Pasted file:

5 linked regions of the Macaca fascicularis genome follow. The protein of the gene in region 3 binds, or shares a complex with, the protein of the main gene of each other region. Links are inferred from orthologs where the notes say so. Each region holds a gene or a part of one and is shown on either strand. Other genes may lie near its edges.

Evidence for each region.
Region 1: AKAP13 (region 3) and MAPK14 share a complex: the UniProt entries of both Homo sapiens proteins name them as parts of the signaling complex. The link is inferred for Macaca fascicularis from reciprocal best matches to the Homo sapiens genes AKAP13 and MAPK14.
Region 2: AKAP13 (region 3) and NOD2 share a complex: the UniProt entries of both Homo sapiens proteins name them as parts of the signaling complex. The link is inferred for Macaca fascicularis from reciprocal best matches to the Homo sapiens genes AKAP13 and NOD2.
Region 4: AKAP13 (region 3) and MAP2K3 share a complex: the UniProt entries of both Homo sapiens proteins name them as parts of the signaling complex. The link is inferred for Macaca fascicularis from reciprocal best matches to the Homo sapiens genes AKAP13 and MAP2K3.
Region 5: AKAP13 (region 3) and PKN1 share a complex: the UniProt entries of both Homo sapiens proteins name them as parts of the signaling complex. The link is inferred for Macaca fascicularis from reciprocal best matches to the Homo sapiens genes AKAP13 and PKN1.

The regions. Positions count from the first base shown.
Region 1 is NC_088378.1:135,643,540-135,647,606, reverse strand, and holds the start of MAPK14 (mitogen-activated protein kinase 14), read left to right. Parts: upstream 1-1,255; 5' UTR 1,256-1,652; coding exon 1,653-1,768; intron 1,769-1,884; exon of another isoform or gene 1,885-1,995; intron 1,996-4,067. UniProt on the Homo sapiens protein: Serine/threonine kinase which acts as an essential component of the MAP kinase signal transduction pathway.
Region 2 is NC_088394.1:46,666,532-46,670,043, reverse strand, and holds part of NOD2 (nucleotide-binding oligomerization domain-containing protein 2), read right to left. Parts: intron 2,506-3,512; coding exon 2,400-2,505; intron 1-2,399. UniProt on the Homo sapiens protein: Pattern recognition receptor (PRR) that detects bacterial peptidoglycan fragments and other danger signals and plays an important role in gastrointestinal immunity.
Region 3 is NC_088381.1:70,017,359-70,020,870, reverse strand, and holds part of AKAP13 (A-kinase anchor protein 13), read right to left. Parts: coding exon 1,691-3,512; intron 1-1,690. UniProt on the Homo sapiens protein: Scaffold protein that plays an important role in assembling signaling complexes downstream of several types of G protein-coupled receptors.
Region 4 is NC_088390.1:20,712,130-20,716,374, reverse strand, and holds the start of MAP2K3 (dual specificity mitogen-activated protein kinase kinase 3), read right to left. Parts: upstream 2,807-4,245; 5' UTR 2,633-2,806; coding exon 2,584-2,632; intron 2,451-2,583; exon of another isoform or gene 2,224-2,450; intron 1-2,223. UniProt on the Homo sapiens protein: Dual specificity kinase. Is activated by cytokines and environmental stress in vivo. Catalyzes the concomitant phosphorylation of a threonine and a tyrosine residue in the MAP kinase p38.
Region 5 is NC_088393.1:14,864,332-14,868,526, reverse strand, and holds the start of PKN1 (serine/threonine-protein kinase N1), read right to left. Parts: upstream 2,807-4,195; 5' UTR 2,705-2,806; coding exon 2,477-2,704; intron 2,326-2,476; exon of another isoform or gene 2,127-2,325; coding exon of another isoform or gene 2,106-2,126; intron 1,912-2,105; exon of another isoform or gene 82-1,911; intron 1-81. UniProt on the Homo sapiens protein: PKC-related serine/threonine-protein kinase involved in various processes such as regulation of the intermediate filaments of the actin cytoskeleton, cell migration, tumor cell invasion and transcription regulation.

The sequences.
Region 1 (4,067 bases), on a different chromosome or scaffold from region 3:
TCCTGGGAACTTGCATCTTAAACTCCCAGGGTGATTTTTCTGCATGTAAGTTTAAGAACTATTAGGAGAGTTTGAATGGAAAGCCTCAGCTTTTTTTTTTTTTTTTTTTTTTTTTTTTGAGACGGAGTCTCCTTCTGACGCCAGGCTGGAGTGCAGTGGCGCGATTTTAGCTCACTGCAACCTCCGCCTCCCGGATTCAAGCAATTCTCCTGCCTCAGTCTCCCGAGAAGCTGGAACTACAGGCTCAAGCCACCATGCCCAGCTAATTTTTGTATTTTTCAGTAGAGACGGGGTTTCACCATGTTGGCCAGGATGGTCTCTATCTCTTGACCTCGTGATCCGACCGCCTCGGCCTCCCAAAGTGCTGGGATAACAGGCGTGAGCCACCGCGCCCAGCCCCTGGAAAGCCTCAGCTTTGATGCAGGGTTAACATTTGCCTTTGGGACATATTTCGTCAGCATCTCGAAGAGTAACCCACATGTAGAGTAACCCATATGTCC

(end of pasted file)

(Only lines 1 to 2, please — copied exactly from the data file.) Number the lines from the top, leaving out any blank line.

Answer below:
5 linked regions of the Macaca fascicularis genome follow. The protein of the gene in region 3 binds, or shares a complex with, the protein of the main gene of each other region. Links are inferred from orthologs where the notes say so. Each region holds a gene or a part of one and is shown on either strand. Other genes may lie near its edges.

Evidence for each region.